Measure To Control Rx Drug Prices Qualifies for 2016 California Ballot
On Thursday, the California Secretary of State's office announced that a proposal designed to reduce the cost of prescription drugs in the state has qualified for the 2016 ballot, but opponents -- largely drugmakers -- have raised millions of dollars to defeat the measure, the Sacramento Bee's "Capitol Alert" reports (Miller, "Capitol Alert," Sacramento Bee, 12/18).
The California Drug Price Relief Act, which is supported by the AIDS Healthcare Foundation, would impose price controls on prescription drug purchases funded -- directly and indirectly -- by the state.
The proposal would mandate that the state pay the same as or less than the rates paid by the Department of Veterans Affairs for prescription drug purchases. California currently pays billions of dollars for prescription drugs -- both directly, such as for prison health care, and indirectly, such as for Medi-Cal and CalPERS managed care plans. Medi-Cal is California's Medicaid program.
According to the state's Legislative Analyst's Office and the Department of Finance, the effects of the proposal are not entirely clear. However, AIDS Healthcare Foundation President Michael Weinstein said it could benefit about five million Californians, including:
- 2.7 million non-HMO Medi-Cal beneficiaries;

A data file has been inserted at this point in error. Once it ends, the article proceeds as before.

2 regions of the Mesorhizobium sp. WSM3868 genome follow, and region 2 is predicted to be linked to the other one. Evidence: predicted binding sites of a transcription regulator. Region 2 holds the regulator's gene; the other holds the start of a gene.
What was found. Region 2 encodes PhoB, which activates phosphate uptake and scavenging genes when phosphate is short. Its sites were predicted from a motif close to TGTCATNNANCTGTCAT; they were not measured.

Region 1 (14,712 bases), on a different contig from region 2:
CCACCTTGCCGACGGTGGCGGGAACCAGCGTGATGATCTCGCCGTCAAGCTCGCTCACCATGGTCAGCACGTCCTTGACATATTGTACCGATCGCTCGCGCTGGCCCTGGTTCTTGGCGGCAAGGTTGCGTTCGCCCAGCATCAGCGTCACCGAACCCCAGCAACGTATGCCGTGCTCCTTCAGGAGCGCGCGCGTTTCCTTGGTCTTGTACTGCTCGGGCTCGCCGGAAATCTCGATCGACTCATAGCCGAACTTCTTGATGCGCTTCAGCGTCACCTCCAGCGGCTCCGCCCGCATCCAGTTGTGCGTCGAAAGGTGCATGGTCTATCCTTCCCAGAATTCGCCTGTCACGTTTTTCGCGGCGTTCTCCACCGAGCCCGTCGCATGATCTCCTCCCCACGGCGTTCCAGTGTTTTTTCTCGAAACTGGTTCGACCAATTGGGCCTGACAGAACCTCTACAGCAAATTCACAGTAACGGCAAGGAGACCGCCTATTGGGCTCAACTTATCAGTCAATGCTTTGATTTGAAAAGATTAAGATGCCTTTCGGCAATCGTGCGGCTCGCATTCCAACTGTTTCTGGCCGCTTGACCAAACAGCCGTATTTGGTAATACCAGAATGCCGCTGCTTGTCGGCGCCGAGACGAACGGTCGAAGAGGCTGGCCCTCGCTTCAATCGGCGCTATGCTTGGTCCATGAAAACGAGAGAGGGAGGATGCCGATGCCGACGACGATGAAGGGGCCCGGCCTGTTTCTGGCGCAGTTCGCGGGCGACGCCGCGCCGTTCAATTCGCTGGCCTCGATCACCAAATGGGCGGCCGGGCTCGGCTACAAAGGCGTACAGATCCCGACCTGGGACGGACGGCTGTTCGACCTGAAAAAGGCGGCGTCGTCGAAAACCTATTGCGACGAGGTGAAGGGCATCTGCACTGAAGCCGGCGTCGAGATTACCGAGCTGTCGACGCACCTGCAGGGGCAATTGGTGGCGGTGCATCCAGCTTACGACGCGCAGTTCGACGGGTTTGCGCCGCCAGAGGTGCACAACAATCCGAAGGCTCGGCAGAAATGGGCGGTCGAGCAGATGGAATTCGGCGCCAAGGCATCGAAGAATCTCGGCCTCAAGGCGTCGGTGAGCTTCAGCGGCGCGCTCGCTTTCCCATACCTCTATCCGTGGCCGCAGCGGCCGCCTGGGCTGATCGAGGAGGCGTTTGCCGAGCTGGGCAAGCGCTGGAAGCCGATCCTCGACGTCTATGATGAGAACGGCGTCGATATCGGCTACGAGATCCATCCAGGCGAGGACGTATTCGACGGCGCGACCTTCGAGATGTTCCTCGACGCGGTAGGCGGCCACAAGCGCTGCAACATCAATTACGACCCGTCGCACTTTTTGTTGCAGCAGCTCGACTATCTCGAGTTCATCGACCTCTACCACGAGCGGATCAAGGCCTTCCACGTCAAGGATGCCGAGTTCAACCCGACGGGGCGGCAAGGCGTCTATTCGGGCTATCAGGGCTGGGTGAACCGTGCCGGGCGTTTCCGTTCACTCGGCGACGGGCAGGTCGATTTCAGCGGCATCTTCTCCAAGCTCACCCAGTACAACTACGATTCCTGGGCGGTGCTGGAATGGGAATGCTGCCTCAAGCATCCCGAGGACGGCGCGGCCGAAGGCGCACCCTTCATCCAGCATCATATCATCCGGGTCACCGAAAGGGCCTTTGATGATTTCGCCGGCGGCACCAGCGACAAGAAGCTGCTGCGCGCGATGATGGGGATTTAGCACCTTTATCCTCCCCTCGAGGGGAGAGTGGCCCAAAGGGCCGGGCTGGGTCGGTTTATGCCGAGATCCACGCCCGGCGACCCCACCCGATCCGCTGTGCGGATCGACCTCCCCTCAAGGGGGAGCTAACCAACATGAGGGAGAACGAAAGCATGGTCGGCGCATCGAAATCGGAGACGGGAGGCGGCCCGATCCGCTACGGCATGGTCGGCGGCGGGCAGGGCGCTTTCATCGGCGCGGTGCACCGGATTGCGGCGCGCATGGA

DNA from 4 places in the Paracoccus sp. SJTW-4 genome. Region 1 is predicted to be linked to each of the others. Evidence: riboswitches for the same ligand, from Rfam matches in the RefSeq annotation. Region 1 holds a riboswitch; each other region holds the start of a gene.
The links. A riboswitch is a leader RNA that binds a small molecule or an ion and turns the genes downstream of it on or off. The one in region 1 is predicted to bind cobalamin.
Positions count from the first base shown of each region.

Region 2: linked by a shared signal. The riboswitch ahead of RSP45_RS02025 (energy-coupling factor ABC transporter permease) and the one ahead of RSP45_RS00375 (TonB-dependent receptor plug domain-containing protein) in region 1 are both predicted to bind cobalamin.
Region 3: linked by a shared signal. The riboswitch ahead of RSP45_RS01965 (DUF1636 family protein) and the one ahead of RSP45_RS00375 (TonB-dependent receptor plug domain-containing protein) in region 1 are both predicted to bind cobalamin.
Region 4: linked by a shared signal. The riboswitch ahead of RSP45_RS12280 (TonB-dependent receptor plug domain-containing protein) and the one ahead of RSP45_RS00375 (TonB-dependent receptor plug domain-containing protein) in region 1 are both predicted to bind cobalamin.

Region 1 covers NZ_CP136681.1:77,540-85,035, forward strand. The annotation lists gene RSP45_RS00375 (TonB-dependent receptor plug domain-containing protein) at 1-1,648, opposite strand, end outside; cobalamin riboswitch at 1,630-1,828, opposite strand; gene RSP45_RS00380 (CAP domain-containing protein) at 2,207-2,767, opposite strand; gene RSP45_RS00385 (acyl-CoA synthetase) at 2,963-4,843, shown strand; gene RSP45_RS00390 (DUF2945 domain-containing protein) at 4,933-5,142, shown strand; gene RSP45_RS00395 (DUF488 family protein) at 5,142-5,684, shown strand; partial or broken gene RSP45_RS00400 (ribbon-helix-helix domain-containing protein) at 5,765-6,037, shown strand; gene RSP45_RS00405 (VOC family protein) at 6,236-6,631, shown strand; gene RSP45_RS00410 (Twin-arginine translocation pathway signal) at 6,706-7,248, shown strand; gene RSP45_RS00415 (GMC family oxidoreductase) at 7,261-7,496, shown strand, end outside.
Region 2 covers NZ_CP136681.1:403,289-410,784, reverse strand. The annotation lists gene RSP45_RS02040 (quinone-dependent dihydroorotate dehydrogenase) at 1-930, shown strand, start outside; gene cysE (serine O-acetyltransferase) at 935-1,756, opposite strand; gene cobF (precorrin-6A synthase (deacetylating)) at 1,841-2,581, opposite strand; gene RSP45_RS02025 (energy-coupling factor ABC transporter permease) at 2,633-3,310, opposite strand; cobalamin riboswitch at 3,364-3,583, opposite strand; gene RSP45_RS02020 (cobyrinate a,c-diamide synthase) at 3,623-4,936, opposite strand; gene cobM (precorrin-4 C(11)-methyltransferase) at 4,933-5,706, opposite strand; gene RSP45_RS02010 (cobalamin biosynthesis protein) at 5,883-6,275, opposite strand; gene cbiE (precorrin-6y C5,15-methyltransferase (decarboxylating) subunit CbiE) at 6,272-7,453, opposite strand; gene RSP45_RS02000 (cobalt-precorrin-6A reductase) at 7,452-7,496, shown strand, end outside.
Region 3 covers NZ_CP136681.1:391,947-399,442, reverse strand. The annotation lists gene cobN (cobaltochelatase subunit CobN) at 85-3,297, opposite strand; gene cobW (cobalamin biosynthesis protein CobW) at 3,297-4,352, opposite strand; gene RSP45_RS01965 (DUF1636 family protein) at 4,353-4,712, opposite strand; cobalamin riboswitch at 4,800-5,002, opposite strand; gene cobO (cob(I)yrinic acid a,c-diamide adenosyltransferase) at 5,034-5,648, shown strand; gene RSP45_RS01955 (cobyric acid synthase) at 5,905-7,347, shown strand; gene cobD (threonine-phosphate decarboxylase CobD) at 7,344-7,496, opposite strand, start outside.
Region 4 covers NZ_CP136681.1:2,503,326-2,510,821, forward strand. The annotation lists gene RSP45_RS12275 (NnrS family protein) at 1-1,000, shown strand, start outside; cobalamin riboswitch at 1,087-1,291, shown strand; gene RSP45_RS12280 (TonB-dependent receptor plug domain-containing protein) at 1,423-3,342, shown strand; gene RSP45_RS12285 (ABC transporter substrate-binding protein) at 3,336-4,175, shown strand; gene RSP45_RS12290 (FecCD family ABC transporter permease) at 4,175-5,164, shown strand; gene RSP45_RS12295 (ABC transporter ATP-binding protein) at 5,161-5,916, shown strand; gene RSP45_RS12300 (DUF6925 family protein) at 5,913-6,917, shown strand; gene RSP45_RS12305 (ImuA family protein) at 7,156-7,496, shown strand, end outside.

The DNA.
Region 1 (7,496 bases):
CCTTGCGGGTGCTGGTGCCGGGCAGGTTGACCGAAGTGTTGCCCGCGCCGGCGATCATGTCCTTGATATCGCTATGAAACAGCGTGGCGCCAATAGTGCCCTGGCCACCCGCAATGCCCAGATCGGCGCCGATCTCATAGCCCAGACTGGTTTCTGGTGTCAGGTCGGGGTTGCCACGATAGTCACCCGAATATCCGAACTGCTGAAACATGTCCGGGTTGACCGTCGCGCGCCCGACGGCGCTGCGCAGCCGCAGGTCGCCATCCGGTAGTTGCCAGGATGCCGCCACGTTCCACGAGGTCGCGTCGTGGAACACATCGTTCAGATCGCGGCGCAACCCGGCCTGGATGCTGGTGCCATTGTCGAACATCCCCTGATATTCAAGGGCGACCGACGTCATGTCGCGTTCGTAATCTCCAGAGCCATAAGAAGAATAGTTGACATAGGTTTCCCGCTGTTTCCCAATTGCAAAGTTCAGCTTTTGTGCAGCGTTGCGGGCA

- 2.2 million CalPERS and California State Teachers' Retirement System members;
- 112,000 inmates; and
- 31,000 residents who receive AIDS drugs from government-assistance programs (California Healthline, 11/12).
Calif. Secretary of State Confirms Valid Signatures
Proponents of the measure submitted nearly 543,000 signatures this summer. According to a random sample examined by the secretary of state's office, supporters submitted enough valid signatures to qualify for the ballot.
The measure can be pulled from the ballot anytime through June 30, 2016. According to "Capitol Alert," doing so would allow proponents to seek a deal in the California Legislature to avoid a ballot standoff.
On Friday, Mike Roth -- a spokesperson for Californians for Lower Drug Prices -- said, "This is the most comprehensive drug price reduction initiative that has gone before voters in more than a decade."
Opponents Raise Millions To Fight Measure
Drug industry opponents of the ballot measure, who say the measure is misleading and flawed, have raised tens of millions of dollars to defeat the proposal, "Capitol Alert" reports.
Specifically, Pharmaceutical Research and Manufacturers of America since September has reported raising nearly $38 million from about 30 drugmakers for efforts to defeat the measure. In comparison, supporters had $69,000 on hand as of Sept. 30, and have since raised an additional $125,000.
Kathy Fairbanks, a spokesperson for the opponents' campaign, in a statement said that the ballot measure could "increase the prices of prescription drugs sold to veterans and many California consumers and ... reduce the number of drug choices available to Californians all while costing taxpayers millions more in state bureaucracy and lawsuits because it will be virtually impossible to implement" ("Capitol Alert," Sacramento Bee, 12/18).This is part of the California Healthline Daily Edition, a summary of health policy coverage from major news organizations. Sign up for an email subscription.